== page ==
Chaos as police convoy crashes on M1 South
There were no VIPs in any of the vehicles in the convoy and no private vehicle was involved. On Thursday morning on the M1 South near the Marlboro off ramp a police convoy was involved in an accident while on its way to pick up a VIP. Picture: Twitter/@FaizelPatel143.
Amid the ongoing analysis of the relative power of the different personalities in the ANC, one of the big questions is whether those ANC MPs who voted to remove President Jacob Zuma last week will be disciplined. If they are, that will show that Zuma and his supporters still have much political power. If they are not, it will demonstrate that people can disobey Zuma and get away with it, which could inspire others to follow suit.
In the case of South Africa, where the stakes in the ANC are incredibly high, many among us have been waiting for the dirty war to start, for those involved in this to start throwing whatever mud they may have. Deputy President Cyril Ramaphosa on Wednesday may have given a demonstration of the best possible way to respond to this kind of attack. And by doing so, he may have revealed exactly how well organised his political team is.
Muck Rack makes it simple to find people, tweets, or articles that mention any name, keyword, company, hashtag etc. We've compiled this guide to help you make the most of your search.
Selecting a term
Start searching tweets, articles from media outlets, articles mentioned in tweets, journalists'
names, titles and bios with some suggested searches:
Companies or Topics (e.g. iPhone, Microsoft)
Phrases (e.g. "cloud computing") — use quotes to keep the terms together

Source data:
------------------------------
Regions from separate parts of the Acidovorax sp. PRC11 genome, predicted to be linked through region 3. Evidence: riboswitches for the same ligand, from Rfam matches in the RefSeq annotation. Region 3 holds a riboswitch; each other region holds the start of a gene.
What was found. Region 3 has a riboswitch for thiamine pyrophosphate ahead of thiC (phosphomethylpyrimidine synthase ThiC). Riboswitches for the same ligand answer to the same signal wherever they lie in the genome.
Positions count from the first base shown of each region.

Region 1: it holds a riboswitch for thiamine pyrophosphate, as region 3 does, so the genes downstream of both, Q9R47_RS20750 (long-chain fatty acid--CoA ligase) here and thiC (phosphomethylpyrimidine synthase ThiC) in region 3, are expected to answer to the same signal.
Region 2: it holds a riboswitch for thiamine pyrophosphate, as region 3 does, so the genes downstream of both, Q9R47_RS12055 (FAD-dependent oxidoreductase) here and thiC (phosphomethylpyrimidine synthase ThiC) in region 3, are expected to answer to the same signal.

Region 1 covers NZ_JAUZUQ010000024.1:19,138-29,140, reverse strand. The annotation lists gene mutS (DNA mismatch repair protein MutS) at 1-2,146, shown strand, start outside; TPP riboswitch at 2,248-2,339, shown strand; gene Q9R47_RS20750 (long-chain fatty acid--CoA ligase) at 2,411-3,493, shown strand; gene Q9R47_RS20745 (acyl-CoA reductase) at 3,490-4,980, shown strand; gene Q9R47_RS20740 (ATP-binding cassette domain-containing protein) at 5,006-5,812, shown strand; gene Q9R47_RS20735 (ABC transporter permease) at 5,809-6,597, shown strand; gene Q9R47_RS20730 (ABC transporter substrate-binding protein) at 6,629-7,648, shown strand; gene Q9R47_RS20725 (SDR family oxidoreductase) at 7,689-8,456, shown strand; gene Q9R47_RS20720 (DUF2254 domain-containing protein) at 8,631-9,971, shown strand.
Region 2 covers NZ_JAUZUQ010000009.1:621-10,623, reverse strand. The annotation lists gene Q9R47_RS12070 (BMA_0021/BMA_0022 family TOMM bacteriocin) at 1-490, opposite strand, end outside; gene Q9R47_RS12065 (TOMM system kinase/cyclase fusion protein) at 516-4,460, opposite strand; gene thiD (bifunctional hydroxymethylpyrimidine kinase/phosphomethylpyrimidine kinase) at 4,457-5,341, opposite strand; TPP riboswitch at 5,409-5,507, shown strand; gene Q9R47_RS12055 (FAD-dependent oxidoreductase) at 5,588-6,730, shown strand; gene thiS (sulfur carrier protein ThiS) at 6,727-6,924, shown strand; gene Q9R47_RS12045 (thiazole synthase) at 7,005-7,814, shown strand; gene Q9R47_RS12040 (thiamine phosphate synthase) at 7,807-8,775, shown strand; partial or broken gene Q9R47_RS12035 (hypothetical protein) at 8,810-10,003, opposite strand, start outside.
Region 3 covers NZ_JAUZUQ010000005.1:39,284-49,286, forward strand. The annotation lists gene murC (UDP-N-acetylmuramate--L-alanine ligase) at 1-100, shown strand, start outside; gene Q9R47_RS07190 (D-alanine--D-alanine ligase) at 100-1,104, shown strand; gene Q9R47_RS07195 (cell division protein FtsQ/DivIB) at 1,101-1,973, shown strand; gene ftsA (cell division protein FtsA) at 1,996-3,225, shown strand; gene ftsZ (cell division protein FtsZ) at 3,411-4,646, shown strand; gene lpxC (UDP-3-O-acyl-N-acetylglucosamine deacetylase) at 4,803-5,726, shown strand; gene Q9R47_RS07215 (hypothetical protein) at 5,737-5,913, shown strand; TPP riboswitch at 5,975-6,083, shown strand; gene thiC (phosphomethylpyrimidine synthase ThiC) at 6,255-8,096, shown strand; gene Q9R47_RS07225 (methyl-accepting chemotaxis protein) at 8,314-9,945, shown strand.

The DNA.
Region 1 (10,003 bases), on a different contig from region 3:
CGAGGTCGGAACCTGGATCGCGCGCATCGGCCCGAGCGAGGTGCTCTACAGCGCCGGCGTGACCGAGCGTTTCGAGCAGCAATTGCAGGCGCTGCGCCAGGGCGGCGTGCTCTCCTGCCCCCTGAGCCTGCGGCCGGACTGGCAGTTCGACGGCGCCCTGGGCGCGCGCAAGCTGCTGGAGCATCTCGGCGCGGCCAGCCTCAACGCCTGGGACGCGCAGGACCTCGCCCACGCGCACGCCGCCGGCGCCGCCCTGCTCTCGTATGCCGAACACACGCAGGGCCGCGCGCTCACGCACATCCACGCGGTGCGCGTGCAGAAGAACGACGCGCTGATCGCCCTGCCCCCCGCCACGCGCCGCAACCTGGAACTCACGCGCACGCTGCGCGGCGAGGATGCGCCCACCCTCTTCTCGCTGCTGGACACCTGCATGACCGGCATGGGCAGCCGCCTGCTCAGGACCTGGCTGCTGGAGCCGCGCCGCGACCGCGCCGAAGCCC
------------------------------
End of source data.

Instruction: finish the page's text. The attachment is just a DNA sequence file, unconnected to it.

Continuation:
Twitter handles (e.g. @username) — returns those who have mentioned or replied to
Names (e.g. "David Pogue")
Hashtags (e.g. #sxsw, #london2012)
Bio details (e.g. vegan, Olympics, father)
Muck Rack's Advanced Search allows for many boolean operators.
Find results that mention multiple specified terms, use AND or
+. For example, ensure each result contains both Elon Musk and Mark Zuckerberg by
searching Obama AND Romney or Obama + Romney.
Use the operators OR or , to broaden your search when you'd like either of
multiple terms to appear in results. (This is the default behavior of our search when no operators
are used.) For example, search for democrat OR republican to find results that refer to
Democrats and/or Republicans.
Use NOT or - to subtract results from your search. For
example, searching Disney will yield results about the Walt Disney Company as well as Walt Disney
World Resort. To exclude mentions of Disney World, search for Disney -World or Disney
When using one of these operators with a phrase, enclose it in quotation marks. For example, you can
find results about smartphones excluding Apple's iPhone 4S by searching smartphone -"iPhone
Exact case matching or punctuation
If you're searching for a brand name or keyword that relies on specific punctuation marks or capitalization, you can
find results that match your exact query by adding matchcase: before the keyword you're searching for, like matchcase:E*TRADE .
Use parentheses to separate multiple
boolean phrases. For example, to find journalists talking about having fun in Disney World or
Disneyland, search for ("disney world" OR disneyland) AND fun.
An asterisk can be used to search for any variation of a root word truncated by the asterisk. For example, searching for admin* will return results for administrator, administration, administer, administered, etc.
A near operator is an AND operator where you can control the distance between the words. You can vary the distance the near operation uses by adding a forward slash and number (between 0-99) such as strawberries NEAR/10 "whipped cream", which means the strawberries must exist within 10 words of "whipped cream".